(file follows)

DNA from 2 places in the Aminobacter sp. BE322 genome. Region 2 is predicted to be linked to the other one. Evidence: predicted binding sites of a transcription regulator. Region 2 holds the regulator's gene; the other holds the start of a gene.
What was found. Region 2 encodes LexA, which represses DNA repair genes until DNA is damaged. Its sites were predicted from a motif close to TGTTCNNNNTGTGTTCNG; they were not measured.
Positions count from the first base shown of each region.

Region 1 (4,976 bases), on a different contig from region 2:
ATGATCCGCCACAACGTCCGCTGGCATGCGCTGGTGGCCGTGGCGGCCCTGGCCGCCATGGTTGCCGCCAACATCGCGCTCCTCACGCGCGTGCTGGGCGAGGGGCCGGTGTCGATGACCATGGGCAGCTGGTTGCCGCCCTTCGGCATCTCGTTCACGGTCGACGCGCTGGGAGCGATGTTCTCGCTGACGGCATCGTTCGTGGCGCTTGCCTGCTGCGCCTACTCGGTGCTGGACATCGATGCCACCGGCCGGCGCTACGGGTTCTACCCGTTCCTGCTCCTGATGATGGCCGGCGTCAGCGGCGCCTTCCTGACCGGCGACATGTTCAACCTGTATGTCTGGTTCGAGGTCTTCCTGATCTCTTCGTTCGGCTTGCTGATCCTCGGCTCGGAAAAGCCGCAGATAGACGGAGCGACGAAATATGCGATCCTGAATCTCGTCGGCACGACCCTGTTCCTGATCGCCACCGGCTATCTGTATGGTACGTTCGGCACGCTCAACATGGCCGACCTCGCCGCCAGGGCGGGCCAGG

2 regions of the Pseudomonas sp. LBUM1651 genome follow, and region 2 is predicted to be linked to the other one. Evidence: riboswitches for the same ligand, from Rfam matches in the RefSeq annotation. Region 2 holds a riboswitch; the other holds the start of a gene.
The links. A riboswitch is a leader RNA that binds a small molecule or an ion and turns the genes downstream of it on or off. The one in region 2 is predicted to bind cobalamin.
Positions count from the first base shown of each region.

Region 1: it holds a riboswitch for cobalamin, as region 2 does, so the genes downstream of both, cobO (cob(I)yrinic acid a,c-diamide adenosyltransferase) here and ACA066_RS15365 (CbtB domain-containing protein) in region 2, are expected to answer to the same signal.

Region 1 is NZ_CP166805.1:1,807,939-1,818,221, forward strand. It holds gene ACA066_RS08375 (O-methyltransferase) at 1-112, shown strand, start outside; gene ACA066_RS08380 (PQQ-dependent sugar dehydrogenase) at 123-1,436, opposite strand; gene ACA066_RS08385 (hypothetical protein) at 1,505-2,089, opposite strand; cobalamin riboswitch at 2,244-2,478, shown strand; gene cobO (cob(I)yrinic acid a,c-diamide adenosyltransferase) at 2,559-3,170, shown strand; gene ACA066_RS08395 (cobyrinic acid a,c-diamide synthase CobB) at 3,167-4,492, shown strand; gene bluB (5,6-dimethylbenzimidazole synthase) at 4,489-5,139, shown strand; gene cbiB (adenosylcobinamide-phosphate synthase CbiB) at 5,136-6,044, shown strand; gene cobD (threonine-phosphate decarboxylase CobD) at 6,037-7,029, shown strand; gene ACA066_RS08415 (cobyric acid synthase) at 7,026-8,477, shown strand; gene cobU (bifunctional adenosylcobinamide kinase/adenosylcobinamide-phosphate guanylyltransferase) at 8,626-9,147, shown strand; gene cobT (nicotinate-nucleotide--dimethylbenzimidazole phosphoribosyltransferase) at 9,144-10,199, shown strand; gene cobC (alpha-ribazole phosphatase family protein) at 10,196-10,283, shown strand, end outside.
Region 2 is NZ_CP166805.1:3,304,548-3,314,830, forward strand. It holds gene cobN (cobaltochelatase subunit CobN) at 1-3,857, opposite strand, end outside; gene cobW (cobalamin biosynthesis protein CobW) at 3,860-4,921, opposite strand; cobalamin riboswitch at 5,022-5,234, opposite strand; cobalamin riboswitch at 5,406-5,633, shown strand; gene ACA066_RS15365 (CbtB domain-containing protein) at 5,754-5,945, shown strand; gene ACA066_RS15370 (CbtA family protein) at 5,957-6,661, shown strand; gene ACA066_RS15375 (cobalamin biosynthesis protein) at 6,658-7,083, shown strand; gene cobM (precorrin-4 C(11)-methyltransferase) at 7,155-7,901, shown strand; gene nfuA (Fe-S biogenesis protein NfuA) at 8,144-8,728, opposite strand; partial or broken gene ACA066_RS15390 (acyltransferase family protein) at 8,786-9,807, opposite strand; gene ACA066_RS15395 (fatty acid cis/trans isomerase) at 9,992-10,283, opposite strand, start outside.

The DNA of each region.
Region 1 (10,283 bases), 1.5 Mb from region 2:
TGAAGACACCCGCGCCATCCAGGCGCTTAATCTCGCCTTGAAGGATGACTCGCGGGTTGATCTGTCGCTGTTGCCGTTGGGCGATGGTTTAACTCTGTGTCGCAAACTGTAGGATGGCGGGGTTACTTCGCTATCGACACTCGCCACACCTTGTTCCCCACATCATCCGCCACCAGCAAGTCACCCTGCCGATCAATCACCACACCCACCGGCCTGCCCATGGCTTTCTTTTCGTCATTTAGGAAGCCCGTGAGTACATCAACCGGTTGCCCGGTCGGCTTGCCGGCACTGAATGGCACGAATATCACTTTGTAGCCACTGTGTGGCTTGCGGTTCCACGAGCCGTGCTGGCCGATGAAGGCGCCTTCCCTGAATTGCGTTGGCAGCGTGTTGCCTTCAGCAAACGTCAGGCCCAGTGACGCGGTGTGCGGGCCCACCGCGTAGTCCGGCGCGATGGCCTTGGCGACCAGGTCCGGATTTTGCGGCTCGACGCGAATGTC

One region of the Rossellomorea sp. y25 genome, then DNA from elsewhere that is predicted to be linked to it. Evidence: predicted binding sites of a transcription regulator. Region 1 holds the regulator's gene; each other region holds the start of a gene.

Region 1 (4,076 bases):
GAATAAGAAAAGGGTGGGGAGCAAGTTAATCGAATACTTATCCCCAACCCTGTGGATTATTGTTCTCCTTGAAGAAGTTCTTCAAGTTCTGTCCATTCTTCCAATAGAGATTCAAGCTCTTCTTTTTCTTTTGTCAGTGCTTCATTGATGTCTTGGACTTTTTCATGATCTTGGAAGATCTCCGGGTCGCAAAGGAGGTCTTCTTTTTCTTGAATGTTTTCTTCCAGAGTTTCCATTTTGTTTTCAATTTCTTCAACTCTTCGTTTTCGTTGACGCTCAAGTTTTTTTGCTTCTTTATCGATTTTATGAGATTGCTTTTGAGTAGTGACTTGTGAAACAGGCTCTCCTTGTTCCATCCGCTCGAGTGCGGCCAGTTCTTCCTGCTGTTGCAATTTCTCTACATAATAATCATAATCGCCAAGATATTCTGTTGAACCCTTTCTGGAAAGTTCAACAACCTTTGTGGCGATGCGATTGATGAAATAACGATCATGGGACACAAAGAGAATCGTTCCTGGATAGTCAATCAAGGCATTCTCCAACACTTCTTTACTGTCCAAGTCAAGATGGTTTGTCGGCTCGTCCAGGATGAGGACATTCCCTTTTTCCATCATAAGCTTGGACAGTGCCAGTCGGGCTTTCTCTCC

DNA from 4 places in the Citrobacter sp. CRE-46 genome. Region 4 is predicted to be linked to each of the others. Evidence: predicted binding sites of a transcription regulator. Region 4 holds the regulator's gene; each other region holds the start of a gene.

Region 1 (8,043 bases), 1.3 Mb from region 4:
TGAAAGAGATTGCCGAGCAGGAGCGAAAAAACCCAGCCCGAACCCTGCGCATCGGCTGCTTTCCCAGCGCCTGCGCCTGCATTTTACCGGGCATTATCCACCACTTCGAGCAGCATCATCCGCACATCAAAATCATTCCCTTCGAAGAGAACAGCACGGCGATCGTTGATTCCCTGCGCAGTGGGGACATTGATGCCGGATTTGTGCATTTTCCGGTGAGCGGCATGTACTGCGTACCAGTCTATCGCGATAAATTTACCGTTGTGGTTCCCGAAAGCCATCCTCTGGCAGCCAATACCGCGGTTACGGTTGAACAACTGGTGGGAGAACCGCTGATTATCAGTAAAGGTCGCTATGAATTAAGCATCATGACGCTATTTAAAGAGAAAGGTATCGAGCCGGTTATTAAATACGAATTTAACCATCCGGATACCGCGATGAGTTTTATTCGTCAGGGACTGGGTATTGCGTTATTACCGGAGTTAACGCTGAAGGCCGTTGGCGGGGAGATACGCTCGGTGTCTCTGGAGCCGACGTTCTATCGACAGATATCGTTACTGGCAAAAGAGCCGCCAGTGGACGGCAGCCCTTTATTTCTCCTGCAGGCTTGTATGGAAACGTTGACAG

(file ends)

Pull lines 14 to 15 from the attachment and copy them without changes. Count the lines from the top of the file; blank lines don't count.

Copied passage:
TGAAGACACCCGCGCCATCCAGGCGCTTAATCTCGCCTTGAAGGATGACTCGCGGGTTGATCTGTCGCTGTTGCCGTTGGGCGATGGTTTAACTCTGTGTCGCAAACTGTAGGATGGCGGGGTTACTTCGCTATCGACACTCGCCACACCTTGTTCCCCACATCATCCGCCACCAGCAAGTCACCCTGCCGATCAATCACCACACCCACCGGCCTGCCCATGGCTTTCTTTTCGTCATTTAGGAAGCCCGTGAGTACATCAACCGGTTGCCCGGTCGGCTTGCCGGCACTGAATGGCACGAATATCACTTTGTAGCCACTGTGTGGCTTGCGGTTCCACGAGCCGTGCTGGCCGATGAAGGCGCCTTCCCTGAATTGCGTTGGCAGCGTGTTGCCTTCAGCAAACGTCAGGCCCAGTGACGCGGTGTGCGGGCCCACCGCGTAGTCCGGCGCGATGGCCTTGGCGACCAGGTCCGGATTTTGCGGCTCGACGCGAATGTC

One region of the Rossellomorea sp. y25 genome, then DNA from elsewhere that is predicted to be linked to it. Evidence: predicted binding sites of a transcription regulator. Region 1 holds the regulator's gene; each other region holds the start of a gene.